So I stayed close by and encouraged him as best I could. I finally managed to push him into a wave, which he proceeded to ride all the way to shore. You shouldíve seen the expression on his face as he turned back to me--utter joy! He was stoked.
We did this several more times, paddling out, getting caught by the current, then riding in. Soon, he was dead tired from all the exertion. I took that as my cue to hustle out to the lineup and join the other guys while Fumiaki caught his breath on shore.
The boys werenít wasting their time. Despite the crowd, the overall vibe was pretty good, with people just enjoying the first swell of the season. The surf was not quite double-overhead on the sets and the boys were all catching their fair share.
I had seen a couple of their rides from shore and they were going off! Rich especially seemed in his element, as he took off deepest and charged backside down the quick wall. I felt like I had a lot of catching up to do.
By the time I got out, the surf had already come down a little, but the zippy walls were still well overhead. I was the only bodyboarder out there, but that didnít bother me (in a way, I kinda like it that way). Caught some fun ones, but nothing great.
After an hour or so, I went back in to check on Fumiaki. Just as I paddled back inside, he swam out for his second round. We went through the same cycle: paddle out, get caught by the current, catch one in, walk back on land. Fumiaki got to the point where he was actually turning the board pretty well. After making sure he was alright, I again headed out to the main break to finish my exercise.
The crowd had increased slightly, but the attitudes were still pretty good. Caught a decent left heading right into the sun: long trim, fair carve, then a small coverup inside. On another going right, I actually got two "small-kine" tubes on the same wave. Tried my patented flips, but gagged on the landings, as usual.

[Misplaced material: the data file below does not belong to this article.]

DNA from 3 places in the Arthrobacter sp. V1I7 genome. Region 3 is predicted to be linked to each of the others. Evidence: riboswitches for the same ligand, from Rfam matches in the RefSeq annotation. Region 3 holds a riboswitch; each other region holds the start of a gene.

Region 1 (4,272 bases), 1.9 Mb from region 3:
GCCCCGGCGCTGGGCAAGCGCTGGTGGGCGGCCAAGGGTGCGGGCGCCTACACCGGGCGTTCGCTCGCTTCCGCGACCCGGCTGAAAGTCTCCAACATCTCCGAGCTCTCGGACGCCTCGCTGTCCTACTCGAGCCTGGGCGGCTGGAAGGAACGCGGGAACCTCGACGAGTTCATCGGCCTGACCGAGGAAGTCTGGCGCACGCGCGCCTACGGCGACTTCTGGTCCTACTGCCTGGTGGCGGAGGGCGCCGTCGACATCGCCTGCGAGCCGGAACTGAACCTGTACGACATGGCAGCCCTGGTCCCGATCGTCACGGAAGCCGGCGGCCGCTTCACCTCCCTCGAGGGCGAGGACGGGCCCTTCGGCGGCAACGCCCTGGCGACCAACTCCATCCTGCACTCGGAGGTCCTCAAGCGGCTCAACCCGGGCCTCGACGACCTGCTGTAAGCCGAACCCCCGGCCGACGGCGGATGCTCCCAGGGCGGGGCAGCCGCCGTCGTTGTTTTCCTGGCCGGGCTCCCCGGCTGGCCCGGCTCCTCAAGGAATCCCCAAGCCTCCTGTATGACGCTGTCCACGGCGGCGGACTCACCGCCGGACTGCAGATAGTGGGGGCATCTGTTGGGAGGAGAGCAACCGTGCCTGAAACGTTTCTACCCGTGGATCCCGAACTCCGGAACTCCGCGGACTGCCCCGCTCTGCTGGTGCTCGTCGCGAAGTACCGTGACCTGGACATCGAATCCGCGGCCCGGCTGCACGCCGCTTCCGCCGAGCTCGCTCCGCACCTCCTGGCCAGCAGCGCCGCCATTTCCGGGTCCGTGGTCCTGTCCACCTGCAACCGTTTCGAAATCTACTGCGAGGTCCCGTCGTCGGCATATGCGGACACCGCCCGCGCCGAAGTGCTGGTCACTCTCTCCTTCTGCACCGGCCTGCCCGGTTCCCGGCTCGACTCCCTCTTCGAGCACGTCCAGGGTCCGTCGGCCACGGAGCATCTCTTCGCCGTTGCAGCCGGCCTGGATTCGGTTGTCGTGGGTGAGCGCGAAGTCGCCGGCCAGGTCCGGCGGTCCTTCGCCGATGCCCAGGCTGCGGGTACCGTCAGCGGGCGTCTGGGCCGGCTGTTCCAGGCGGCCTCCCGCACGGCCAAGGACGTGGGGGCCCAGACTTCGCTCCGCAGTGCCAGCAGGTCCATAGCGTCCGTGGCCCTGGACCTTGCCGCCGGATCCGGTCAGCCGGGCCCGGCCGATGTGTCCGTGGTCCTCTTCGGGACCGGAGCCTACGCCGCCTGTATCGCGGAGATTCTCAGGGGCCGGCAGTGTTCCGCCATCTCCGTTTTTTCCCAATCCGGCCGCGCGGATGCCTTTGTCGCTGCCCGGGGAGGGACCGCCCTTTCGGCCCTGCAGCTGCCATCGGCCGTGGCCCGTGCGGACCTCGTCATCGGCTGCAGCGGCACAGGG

Rich caught some good ones at the peak and used his backside leverage to do some serious snaps. Buddy lithely worked a lot of sets down the line, making the speedy sections. He had a good session despite more than a few "interludes" with this one drop-in-happy kook. Makani said he wasnít doing so hot, but I saw one snap he did from the back--though it was wind-aided, the spray went at least 15 straight up.
We finally came in at about 9:30 AM to find an exhausted Fumiaki sleeping in the blistering sun. After waiting for Rich to catch his last wave in, we trotted back to the cars, and headed over to Ehukai Beach Park to shower. There were some decent sets out at Pipeline, but the crowd was just crazy. We knew we made a good call on the surfspot. A trip to Matsumotoís for some shave ice was a natural finale to a good morning spent on the North Shore.
Fumiaki had to fly home the next day, but a week later I got an email from him thanking me for the time we had. In typical Japanese fashion, he said that the day we spent surfing was the best day of his life. Hmmm... maybe we arenít so different after all.
Aloha from Paradise,